Can you imagine the mindset of Nasir following up Illmatic? Wu-Tang after 36 Chambers? Snoop after Doggystyle? It has to be a psychological battle against hype, one that Earl Sweatshirt has struggled with since returning from Samoa. He returned to a reality where Thebe Kgositsile was overshadowed by the giant of a critically acclaimed album that he created at the age of 16. He went from complaining about blogs to being hunted down by a Complex journalist. He came home to an ovation of strangers that wanted music. I was somewhere in that horde of enthusiasts, it felt like the biggest reappearance since Simba returned to Pride Rock. Vince Staples' skit at the beginning of "Burgundy" vocalizes exactly what was desired:
"What's up, nigga? / Why you so depressed and sad all the time like a little bitch? / What's the problem man? Niggas want to hear you rap / Don't nobody care about how you feel / We want raps, nigga."
Earl’s reintroduction came in the form of Doris. While many claim that it lived up its predecessor, I felt sadly underwhelmed. The music is good, there’s moments where he glows with greatness, but it also feels scatterbrained and unsure. The Earl album gave you a feeling of being knocked windless, his style was voracious and unrelenting. While Doris showed maturity and growth, he seemed to struggle to rediscover that “monster,” as Lucious Lyon would say. His presence faintly disappeared after releasing the long-awaited album, keeping his name alive through a small array of features and touring.
After almost two years of silence, he re-emerged once again through an iTunes pre-order link for a new project with 10 unheard songs. The title is what excited me most, I Don’t Like Shit, I Don’t Go Outside. It sounded dirty, like the memoirs of a psychopath, or a movie about serial killers that would rather watch Abella Anderson than Kobe Bryant. I’ve always seen Earl as the awkward recluse that worked better in the darkness than the spotlight. He would be hip-hop’s Bane, the kind of artist that would make statements like, “You merely adopted the dark. I was born in it, molded by it. I didn't see the light until I was already a man, by then it was nothing to me but blinding.” It's a quote that perfectly depicts this album.
This album is Earl documenting his journey through the purgatory, draped in a soundscape that’s completely black and gray, his lyrics transparent and confessional. The drugs, the alcohol, coping with the death of his grandmother, his relationship with old friends, his mother, former lovers, it pours out of him like a bleeding vein. Taking the development that was showcased on Doris and blending it with the lyricism he is acclaimed for, he finds a perfect balance of the two. It’s such a short listen, but not a single song is filler, not a single bar ineffective, this is the Earl that I was eagerly waiting for. His voice and cadence sound much more alive, what was showcased on Mac Miller’s New Face’s V2.
In a recent interview with NPR, he describes his music as moments, photographs inspired by his life, and I find that metaphor true as I revisit the album again and again. As a listener, you are flipping through a scrapbook of his highs and lows, all the excessive indulgence of dark liquor and jackknifing women, the feelings of a missing father and the struggle to adjust to fame. Earl is in a whirlwind, one that he didn’t grasp in the making of his comeback album, but can now perfectly articulate. Being in your early 20s is a roller coaster, and he captured every loop, turn, and drop that has come his way in the last few months.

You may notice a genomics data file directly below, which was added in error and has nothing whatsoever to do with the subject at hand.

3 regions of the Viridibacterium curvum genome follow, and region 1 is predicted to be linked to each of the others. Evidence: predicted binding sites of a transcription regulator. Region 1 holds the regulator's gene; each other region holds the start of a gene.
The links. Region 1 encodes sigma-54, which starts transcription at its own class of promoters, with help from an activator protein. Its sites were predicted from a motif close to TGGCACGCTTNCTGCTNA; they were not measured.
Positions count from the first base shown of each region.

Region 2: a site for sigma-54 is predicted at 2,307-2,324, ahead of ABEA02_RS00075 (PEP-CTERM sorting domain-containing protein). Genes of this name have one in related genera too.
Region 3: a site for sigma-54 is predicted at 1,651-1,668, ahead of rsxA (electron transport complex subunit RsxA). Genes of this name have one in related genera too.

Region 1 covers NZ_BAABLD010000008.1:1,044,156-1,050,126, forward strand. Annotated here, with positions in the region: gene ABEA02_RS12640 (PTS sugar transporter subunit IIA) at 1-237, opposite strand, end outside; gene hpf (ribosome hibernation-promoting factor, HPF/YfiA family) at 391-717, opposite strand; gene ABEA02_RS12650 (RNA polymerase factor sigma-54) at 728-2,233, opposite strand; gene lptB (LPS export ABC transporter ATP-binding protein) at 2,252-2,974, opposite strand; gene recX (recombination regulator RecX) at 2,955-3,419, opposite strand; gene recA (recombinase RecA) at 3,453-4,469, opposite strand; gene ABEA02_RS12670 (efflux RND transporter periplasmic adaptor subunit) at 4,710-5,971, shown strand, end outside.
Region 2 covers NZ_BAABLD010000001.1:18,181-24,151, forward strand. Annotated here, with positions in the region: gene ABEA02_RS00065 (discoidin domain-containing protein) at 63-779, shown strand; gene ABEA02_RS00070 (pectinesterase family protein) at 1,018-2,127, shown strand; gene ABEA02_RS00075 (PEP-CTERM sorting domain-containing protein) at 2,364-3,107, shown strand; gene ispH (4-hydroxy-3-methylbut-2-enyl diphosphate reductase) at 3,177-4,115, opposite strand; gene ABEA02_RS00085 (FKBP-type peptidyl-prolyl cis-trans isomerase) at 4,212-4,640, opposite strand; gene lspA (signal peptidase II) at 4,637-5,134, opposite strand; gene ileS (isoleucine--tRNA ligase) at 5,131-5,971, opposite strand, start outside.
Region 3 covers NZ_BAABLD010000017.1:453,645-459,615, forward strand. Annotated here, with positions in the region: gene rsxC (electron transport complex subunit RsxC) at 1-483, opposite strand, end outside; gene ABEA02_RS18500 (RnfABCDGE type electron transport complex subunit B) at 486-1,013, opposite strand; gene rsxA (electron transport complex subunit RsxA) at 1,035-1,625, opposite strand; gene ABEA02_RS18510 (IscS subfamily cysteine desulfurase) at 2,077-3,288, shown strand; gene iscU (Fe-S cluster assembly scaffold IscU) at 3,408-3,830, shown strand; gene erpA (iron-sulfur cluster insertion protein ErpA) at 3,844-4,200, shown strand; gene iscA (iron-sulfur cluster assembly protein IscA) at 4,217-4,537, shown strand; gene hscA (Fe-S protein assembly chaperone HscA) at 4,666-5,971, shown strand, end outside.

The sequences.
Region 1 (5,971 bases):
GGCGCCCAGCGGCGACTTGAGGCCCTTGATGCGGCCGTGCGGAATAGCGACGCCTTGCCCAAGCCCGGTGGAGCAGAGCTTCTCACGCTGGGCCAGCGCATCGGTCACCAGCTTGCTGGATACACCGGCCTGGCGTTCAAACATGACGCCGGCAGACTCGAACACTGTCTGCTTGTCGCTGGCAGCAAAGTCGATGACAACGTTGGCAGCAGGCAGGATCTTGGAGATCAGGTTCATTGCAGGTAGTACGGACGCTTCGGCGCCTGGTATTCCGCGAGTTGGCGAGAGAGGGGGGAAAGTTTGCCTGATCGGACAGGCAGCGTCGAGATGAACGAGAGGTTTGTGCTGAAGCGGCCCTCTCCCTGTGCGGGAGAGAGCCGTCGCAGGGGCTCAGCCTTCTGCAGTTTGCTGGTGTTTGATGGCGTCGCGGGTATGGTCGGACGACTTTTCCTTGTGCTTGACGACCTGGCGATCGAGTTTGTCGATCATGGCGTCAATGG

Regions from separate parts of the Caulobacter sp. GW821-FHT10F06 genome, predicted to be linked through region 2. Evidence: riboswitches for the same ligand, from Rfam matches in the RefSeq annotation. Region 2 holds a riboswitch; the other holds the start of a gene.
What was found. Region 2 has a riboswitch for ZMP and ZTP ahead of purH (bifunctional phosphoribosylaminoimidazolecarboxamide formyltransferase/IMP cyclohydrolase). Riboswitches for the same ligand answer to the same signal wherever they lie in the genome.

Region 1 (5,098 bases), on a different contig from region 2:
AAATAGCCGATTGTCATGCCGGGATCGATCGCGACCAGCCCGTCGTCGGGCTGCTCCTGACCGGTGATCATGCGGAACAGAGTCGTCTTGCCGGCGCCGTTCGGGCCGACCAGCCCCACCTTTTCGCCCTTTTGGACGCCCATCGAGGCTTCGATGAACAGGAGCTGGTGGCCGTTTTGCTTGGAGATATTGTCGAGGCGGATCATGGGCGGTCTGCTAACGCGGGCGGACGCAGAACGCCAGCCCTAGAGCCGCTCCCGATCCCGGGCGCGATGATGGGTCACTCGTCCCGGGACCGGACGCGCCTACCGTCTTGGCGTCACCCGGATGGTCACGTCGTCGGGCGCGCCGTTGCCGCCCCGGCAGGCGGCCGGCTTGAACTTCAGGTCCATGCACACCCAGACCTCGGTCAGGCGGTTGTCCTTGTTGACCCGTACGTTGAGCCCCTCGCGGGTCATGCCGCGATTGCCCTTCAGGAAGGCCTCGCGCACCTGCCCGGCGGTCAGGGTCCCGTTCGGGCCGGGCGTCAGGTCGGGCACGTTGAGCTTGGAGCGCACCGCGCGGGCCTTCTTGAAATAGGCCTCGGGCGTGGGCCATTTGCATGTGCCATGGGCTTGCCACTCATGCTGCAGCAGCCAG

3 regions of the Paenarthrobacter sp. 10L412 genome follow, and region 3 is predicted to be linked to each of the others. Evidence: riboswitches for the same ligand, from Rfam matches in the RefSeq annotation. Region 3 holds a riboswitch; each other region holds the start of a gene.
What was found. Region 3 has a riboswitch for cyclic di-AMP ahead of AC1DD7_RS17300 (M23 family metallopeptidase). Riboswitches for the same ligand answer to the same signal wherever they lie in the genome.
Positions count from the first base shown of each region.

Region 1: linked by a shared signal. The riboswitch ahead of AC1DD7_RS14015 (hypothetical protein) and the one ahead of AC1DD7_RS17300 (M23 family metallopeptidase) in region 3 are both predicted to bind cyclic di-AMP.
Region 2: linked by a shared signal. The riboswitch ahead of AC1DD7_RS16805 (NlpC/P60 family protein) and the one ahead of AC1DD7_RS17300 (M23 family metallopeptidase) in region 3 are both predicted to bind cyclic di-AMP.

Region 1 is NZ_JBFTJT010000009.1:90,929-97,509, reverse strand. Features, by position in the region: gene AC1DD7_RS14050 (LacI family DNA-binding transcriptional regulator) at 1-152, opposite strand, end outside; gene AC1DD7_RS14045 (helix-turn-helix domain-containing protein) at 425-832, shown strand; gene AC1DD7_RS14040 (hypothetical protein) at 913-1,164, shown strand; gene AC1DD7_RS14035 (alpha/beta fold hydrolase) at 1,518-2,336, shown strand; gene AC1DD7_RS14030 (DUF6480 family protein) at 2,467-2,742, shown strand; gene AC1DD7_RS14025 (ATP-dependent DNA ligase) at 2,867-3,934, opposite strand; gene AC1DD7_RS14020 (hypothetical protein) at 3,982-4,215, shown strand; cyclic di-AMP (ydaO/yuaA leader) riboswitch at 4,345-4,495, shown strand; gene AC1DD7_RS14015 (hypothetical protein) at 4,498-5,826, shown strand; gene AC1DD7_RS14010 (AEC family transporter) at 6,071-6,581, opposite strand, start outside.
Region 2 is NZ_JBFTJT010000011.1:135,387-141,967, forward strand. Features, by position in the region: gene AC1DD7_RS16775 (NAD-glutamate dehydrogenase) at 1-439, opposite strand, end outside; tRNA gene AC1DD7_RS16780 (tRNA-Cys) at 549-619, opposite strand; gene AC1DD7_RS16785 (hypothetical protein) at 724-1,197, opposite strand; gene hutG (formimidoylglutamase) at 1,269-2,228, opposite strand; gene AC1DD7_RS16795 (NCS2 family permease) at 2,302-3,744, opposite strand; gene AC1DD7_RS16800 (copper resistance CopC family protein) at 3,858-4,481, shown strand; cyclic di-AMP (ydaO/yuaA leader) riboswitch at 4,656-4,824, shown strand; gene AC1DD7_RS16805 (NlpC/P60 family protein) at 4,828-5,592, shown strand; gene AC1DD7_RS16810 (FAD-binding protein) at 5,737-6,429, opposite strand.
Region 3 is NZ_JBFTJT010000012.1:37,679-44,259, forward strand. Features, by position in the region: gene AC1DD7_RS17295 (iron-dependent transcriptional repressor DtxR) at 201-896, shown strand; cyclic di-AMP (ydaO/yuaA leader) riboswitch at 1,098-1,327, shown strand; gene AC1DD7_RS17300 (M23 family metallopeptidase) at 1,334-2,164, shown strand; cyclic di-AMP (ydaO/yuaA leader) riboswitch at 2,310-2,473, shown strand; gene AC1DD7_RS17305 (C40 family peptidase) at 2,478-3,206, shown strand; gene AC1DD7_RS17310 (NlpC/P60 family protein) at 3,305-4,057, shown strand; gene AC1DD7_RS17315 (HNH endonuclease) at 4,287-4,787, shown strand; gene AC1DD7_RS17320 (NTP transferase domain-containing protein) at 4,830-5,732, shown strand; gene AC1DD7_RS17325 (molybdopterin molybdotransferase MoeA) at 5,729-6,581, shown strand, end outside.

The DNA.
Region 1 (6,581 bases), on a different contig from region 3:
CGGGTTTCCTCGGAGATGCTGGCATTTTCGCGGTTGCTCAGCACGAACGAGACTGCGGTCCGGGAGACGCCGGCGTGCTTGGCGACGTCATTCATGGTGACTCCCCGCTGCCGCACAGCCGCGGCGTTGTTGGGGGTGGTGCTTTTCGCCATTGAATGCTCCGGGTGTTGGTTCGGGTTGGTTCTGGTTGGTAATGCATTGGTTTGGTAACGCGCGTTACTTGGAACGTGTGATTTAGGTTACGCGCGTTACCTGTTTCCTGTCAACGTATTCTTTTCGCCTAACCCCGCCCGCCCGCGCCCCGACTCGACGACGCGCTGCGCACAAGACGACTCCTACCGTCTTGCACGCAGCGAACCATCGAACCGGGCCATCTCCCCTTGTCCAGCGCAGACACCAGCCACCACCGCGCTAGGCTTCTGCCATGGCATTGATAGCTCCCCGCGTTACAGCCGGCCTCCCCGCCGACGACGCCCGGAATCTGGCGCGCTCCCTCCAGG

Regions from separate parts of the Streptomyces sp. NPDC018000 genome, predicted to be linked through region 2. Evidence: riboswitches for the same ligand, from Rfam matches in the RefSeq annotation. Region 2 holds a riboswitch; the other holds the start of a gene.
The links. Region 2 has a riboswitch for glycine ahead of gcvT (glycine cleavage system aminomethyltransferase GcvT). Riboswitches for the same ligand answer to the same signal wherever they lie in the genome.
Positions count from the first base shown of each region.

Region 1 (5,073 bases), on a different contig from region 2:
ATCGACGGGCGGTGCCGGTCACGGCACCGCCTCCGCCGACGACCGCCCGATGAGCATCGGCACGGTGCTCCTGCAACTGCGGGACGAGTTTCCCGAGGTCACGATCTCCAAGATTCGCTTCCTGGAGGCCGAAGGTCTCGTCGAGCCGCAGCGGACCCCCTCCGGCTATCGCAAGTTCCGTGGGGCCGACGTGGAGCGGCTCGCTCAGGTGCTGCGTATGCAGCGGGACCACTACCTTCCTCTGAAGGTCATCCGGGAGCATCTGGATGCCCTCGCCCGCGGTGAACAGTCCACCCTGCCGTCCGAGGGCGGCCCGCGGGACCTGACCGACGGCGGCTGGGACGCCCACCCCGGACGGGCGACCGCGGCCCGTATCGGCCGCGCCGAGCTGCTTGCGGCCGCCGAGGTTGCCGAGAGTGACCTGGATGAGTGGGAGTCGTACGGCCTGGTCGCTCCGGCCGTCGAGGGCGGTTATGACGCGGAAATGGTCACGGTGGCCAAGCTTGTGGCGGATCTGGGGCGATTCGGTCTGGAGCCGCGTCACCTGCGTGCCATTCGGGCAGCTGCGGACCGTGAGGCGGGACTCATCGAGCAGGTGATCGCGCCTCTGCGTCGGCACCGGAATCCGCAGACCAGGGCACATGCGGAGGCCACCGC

I’m most impressed that he self-produced almost the entire album, only Left Brain is accredited for co-production on "DNA." On Doris he had production from Pharrell, RZA, Christian Rich and The Alchemist, and yet he sounds the most comfortable on his own homemade production. Most of the album has this consistent sound of dirty, low-fi, grimy drum and chords. He’s dragging us through the mud, taking us down into the sewers, bringing us into the dark hole of his innermost feelings. Within the space of this dark and dreary sound, Earl is completely illuminated. The texture of this sound works perfectly with his lyricism, the imagery doesn’t attempt to be poppy and happy, he’s releasing the skeletons hidden in closets and giving them something to dance to. Unfiltered, Earl doesn’t hold anything back. I don’t know many artists who openly admit that rap got the best of them, or that if their popularity gets any bigger they will buy a gun. Ironically most rappers come with their guns already purchased at their most unknown.
This is an album you connect with at the moment. Necking bottles of Hennessy and being an apartment full of roaches, it’s a very early 20s rap album. Not only does it reinforce that Earl is a capable lyricist, but that he’s growing his legs as a producer. It’s also an album where you can tell the artist found his voice, finally overcoming the pressures of expectation. The prodigy that was long awaited has evolved into a different artist, he isn’t the same rapper that appeared unapologetically raunchy and menacing. It’s a coming of age story, a young man that wasn’t prepared for fame but got thrown into the whirlwind. Earl is still a kid, goofy, maturing slowly but surely, like myself. This is the album that I wanted from Doris, something that satisfies my hunger for that old Earl and that mature Sweatshirt. This is the one that will solidify him as an artist of the underground and hopefully will open ears to the tremendous talent that Earl contains.
As I swim through the sewers of adulthood, searching for myself, writing to an audience of passionate rap fans, this Earl album won't be far from my ears. Two kindred spirits searching for understanding and moments within the music. Earl finally seems to be comfortable with himself, I'm working on it.
By Yoh, he doesn't like shit, his Twitter is @Yoh31